Anita Walker: Talk about that. That is our favorite topic. I’m sitting with my colleague, Michael, who no one ever hears on this program, because he has earphones on, but he and I talk about nonprofit boards on a daily basis. So please discuss.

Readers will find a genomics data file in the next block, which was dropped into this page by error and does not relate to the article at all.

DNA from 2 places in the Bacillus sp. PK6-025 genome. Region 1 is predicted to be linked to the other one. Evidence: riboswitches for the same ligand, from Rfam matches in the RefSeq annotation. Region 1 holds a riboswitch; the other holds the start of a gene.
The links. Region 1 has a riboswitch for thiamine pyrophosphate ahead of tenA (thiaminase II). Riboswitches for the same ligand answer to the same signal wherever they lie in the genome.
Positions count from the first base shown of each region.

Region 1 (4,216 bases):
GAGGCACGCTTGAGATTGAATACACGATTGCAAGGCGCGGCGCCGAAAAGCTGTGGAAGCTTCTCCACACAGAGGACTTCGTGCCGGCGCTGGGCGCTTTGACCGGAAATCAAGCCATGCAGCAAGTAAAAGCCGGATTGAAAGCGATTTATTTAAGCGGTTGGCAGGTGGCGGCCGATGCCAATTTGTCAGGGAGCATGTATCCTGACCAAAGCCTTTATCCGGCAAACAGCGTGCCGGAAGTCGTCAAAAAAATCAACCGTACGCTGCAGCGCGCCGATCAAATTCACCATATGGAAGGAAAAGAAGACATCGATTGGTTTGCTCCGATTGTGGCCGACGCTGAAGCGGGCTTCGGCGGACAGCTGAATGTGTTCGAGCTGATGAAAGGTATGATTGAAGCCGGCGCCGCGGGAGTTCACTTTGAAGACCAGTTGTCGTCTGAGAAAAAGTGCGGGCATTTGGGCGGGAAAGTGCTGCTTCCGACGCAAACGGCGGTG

Juliet Feibel: ArtsWorcester was blessed with decades of devoted volunteers who did everything right. They crossed their T’s. They dotted their I’s. They adhered to protocol and process and respected bureaucracy and respected the work of administration, and that meant when I came into the job seven years ago, all the files were correct. All our nonprofit status, everything was done right. Our books were kept. We had all of our financial statements in order. That due diligence and that detail, that attention to detail that can feel a little tedious, is key to long-term survival. Hand in hand with that attention to detail is transparency. We take a fairly radical approach to transparency. We put our financial statements, our strategic plan. We share it all online. Every nonprofit, technically your books are open to the public. We make it very easy for our public to look at our books. We want artists to understand very clearly how our solo exhibitions are selected. As you can imagine, that’s probably one of the tensest areas of, “How do you do things, and why aren’t they going in my favor?” for an artist. We explain again and again how things work, how they operate, where money goes, where money is spent. We believe that you should be able to see as clearly into the heart of the organization as you see one of our exhibitions.